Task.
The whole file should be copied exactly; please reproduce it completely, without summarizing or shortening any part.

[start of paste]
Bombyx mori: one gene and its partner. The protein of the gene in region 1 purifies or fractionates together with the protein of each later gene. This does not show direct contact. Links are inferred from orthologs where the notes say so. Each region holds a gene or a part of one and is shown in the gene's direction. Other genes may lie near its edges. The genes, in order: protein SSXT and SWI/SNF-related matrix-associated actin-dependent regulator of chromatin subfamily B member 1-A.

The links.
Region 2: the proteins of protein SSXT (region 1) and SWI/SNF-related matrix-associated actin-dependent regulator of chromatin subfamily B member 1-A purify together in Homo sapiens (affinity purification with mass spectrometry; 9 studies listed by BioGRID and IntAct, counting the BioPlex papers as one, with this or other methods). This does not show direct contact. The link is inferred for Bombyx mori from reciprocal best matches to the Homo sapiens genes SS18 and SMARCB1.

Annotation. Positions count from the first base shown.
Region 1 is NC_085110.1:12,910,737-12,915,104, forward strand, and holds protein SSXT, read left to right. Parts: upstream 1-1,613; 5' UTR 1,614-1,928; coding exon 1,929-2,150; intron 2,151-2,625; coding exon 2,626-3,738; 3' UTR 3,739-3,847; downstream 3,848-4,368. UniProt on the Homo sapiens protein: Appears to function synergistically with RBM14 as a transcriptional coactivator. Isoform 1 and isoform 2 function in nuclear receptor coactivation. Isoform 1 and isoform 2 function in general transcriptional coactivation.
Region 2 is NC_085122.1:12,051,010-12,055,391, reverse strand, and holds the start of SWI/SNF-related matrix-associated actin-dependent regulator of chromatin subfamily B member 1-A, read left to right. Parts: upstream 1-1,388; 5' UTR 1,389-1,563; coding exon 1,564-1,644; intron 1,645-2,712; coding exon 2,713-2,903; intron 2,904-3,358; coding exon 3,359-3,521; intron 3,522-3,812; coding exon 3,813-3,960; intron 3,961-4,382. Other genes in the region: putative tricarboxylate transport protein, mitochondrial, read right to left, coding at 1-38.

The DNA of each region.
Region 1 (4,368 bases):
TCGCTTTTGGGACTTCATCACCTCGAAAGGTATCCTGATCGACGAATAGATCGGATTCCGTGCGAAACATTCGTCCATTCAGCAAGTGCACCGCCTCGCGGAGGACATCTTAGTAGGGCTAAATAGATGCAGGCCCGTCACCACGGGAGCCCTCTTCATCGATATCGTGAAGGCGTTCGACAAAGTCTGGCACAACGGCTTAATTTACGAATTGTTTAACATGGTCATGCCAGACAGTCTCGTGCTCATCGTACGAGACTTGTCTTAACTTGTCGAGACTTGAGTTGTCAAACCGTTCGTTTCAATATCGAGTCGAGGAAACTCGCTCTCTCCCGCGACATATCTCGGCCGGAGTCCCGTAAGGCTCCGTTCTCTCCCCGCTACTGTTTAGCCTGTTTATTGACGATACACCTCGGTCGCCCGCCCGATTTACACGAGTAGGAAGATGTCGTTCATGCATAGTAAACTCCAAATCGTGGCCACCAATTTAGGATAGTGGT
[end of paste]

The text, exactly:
Bombyx mori: one gene and its partner. The protein of the gene in region 1 purifies or fractionates together with the protein of each later gene. This does not show direct contact. Links are inferred from orthologs where the notes say so. Each region holds a gene or a part of one and is shown in the gene's direction. Other genes may lie near its edges. The genes, in order: protein SSXT and SWI/SNF-related matrix-associated actin-dependent regulator of chromatin subfamily B member 1-A.

The links.
Region 2: the proteins of protein SSXT (region 1) and SWI/SNF-related matrix-associated actin-dependent regulator of chromatin subfamily B member 1-A purify together in Homo sapiens (affinity purification with mass spectrometry; 9 studies listed by BioGRID and IntAct, counting the BioPlex papers as one, with this or other methods). This does not show direct contact. The link is inferred for Bombyx mori from reciprocal best matches to the Homo sapiens genes SS18 and SMARCB1.

Annotation. Positions count from the first base shown.
Region 1 is NC_085110.1:12,910,737-12,915,104, forward strand, and holds protein SSXT, read left to right. Parts: upstream 1-1,613; 5' UTR 1,614-1,928; coding exon 1,929-2,150; intron 2,151-2,625; coding exon 2,626-3,738; 3' UTR 3,739-3,847; downstream 3,848-4,368. UniProt on the Homo sapiens protein: Appears to function synergistically with RBM14 as a transcriptional coactivator. Isoform 1 and isoform 2 function in nuclear receptor coactivation. Isoform 1 and isoform 2 function in general transcriptional coactivation.
Region 2 is NC_085122.1:12,051,010-12,055,391, reverse strand, and holds the start of SWI/SNF-related matrix-associated actin-dependent regulator of chromatin subfamily B member 1-A, read left to right. Parts: upstream 1-1,388; 5' UTR 1,389-1,563; coding exon 1,564-1,644; intron 1,645-2,712; coding exon 2,713-2,903; intron 2,904-3,358; coding exon 3,359-3,521; intron 3,522-3,812; coding exon 3,813-3,960; intron 3,961-4,382. Other genes in the region: putative tricarboxylate transport protein, mitochondrial, read right to left, coding at 1-38.

The DNA of each region.
Region 1 (4,368 bases):
TCGCTTTTGGGACTTCATCACCTCGAAAGGTATCCTGATCGACGAATAGATCGGATTCCGTGCGAAACATTCGTCCATTCAGCAAGTGCACCGCCTCGCGGAGGACATCTTAGTAGGGCTAAATAGATGCAGGCCCGTCACCACGGGAGCCCTCTTCATCGATATCGTGAAGGCGTTCGACAAAGTCTGGCACAACGGCTTAATTTACGAATTGTTTAACATGGTCATGCCAGACAGTCTCGTGCTCATCGTACGAGACTTGTCTTAACTTGTCGAGACTTGAGTTGTCAAACCGTTCGTTTCAATATCGAGTCGAGGAAACTCGCTCTCTCCCGCGACATATCTCGGCCGGAGTCCCGTAAGGCTCCGTTCTCTCCCCGCTACTGTTTAGCCTGTTTATTGACGATACACCTCGGTCGCCCGCCCGATTTACACGAGTAGGAAGATGTCGTTCATGCATAGTAAACTCCAAATCGTGGCCACCAATTTAGGATAGTGGT